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I have a python application that has some performance hiccups. I want to add the garbage collector's events (especially, when does it get called) to my logs. Is it possible?

thanks.

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2 Answers

up vote 2 down vote accepted

http://docs.python.org/library/gc.html#gc.set_debug

You can set the Flags, but they get written to stderr.

Available flags are

gc.DEBUG_STATS
gc.DEBUG_COLLECTABLE
gc.DEBUG_UNCOLLECTABLE
gc.DEBUG_INSTANCES
gc.DEBUG_OBJECTS
gc.DEBUG_SAVEALL
gc.DEBUG_LEAK

ALSO

When you are dealing with performance, you might wish to profile your code for exhaustive Loops or Function calls. You can use cProfile or hotshot. More here http://docs.python.org/library/profile.html

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thanks for the performance tip, but my application has those hiccups in sporadic places, that usually don't involve loops or recursion. That's why I suspect the GC –  r0u1i Nov 18 '11 at 8:09
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Python (at least CPython version 2.x) uses reference counting to implement its garbage collector (cf. Why Java and Python garbage collection methods are different?), so it's not really "called", as it is in Java.

Refcounting means that each time a new reference to a given object is created, a counter is incremented, each time the reference is lost (end of scope, reassignment, ...), the counter is decremented. When it reaches 0, the object memory is freed.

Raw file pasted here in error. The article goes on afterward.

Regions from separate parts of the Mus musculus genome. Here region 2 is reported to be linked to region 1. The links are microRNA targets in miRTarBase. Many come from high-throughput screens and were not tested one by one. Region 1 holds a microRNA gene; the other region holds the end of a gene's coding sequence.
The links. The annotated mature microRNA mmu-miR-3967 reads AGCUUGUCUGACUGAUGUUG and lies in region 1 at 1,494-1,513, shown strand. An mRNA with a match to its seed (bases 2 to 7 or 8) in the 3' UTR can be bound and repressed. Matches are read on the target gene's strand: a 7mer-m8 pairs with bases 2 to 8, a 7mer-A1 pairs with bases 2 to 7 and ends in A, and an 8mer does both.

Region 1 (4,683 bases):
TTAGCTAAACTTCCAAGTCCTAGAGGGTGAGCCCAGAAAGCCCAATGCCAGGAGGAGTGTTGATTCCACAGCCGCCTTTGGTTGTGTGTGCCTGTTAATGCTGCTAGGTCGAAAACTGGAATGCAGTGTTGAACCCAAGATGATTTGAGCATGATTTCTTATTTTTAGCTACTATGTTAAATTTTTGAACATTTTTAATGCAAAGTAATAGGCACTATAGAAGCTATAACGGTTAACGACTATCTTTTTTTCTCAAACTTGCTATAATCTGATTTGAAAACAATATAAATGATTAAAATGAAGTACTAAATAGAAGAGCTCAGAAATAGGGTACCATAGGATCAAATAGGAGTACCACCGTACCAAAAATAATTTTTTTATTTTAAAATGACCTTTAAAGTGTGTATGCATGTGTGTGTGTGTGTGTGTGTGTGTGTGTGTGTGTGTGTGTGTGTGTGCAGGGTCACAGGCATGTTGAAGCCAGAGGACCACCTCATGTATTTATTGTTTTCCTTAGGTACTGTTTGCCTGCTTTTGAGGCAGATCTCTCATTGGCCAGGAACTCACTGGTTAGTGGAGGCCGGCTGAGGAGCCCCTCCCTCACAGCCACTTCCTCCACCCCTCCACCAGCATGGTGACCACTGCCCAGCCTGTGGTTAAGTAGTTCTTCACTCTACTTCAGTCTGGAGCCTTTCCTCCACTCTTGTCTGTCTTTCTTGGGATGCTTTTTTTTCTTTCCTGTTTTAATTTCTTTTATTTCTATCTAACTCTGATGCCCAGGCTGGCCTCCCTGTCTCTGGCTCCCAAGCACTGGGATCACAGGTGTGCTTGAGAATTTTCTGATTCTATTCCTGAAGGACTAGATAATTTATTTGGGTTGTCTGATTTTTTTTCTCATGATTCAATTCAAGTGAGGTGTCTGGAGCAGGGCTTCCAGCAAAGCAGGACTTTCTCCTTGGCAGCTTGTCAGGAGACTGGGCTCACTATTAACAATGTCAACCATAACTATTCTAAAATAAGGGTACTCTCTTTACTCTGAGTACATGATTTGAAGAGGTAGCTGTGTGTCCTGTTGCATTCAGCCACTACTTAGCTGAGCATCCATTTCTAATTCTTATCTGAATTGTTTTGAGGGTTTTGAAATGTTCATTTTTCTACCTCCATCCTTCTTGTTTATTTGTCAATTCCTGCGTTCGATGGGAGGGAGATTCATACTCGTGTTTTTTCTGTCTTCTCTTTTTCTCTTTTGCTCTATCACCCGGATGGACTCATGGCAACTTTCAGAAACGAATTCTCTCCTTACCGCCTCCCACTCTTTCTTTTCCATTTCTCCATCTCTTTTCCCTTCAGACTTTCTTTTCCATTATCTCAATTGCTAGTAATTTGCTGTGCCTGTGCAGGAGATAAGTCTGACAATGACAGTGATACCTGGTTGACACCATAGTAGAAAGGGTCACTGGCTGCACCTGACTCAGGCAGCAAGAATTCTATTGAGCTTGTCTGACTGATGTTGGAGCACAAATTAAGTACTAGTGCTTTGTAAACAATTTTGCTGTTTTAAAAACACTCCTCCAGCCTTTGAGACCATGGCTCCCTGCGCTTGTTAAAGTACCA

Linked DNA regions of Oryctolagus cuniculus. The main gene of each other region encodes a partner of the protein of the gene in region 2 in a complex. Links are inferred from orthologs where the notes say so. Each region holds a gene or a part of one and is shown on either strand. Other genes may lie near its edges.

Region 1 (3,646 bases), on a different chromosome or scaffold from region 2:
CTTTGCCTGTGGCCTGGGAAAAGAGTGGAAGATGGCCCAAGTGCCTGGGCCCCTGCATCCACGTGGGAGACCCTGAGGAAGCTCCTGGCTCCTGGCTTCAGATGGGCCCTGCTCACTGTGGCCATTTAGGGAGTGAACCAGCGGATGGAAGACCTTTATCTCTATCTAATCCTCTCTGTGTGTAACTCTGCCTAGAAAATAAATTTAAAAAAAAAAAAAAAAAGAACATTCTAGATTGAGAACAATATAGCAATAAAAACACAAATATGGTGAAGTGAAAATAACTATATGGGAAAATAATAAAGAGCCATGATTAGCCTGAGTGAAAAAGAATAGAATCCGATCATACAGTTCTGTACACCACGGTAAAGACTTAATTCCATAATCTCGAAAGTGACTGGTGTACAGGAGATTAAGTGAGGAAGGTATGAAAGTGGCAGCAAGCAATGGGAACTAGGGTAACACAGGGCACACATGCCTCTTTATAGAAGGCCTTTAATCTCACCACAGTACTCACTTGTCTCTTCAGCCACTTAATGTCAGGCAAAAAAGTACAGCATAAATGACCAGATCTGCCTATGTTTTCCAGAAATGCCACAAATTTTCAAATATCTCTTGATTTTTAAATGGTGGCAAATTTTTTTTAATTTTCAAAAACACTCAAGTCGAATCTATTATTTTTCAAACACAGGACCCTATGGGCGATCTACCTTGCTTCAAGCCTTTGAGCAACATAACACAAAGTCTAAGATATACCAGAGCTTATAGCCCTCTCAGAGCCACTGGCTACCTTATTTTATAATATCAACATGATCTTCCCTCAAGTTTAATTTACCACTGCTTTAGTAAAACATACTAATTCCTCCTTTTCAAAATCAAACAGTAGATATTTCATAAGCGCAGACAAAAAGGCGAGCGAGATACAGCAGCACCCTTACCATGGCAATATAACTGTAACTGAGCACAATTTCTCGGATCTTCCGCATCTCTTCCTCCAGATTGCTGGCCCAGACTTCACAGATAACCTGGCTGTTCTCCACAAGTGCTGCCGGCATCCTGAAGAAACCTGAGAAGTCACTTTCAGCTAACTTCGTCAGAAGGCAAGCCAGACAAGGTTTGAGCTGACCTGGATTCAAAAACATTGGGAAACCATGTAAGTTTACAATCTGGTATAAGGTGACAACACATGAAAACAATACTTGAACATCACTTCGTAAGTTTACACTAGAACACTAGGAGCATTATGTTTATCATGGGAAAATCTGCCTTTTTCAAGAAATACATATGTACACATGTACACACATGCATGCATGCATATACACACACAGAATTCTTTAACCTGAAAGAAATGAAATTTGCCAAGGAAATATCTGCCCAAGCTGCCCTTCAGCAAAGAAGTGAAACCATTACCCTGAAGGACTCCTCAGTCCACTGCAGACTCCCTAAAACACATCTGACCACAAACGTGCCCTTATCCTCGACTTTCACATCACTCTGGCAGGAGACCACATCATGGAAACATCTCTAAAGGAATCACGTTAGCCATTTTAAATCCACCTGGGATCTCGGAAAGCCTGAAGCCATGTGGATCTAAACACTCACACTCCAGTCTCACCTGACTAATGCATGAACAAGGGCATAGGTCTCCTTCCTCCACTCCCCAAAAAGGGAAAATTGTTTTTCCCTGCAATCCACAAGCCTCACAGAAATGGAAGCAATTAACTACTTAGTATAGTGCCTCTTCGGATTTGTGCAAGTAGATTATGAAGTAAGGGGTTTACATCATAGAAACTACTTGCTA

So the solution Python offers to your problem is to override the __del__ method of the object:

class test:
    def __del__(self):
         #self is about to be freed, do what ever you want 
         pass

EDIT: According to the link above, there is another mechanism running periodically:

CPython (reference counting is not part of python itself, but part of the C implementation thereof) catches circular references with a separate garbage collection routine that it runs periodically...

but only involved in case of circular references.

EDIT 2: As mentioned in the comments and here, __del__ is not the safest solution. Here is a certainly better way to achieve a similar behavior:

import weakref

class test:
    pass

t = test()

def prepare_cb(obj):
  #save information about the obj
  uid = id(obj)

  def do_some_logging(weak):
     print "Object %s cleaned up" % uid

  return do_some_logging

weak = weakref.ref(t, prepare_cb(t))

del t
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This will only work for the custom classes and not for the built-ins. Also, "ALL" the classes in the source code will have to be edited. –  meson10 Nov 18 '11 at 8:12
1  
The GC module only deals with cyclic references. Defining __del__ is a actually a terrible idea because it makes the object uncollectable by the cyclic GC. –  gnibbler Nov 18 '11 at 8:15
    
@gnibbler: good point, the doc is clear about that. So it depends how frequent are the cyclic refs in the code, and what you actually want to know about garbage collection. –  Kevin Nov 18 '11 at 9:01
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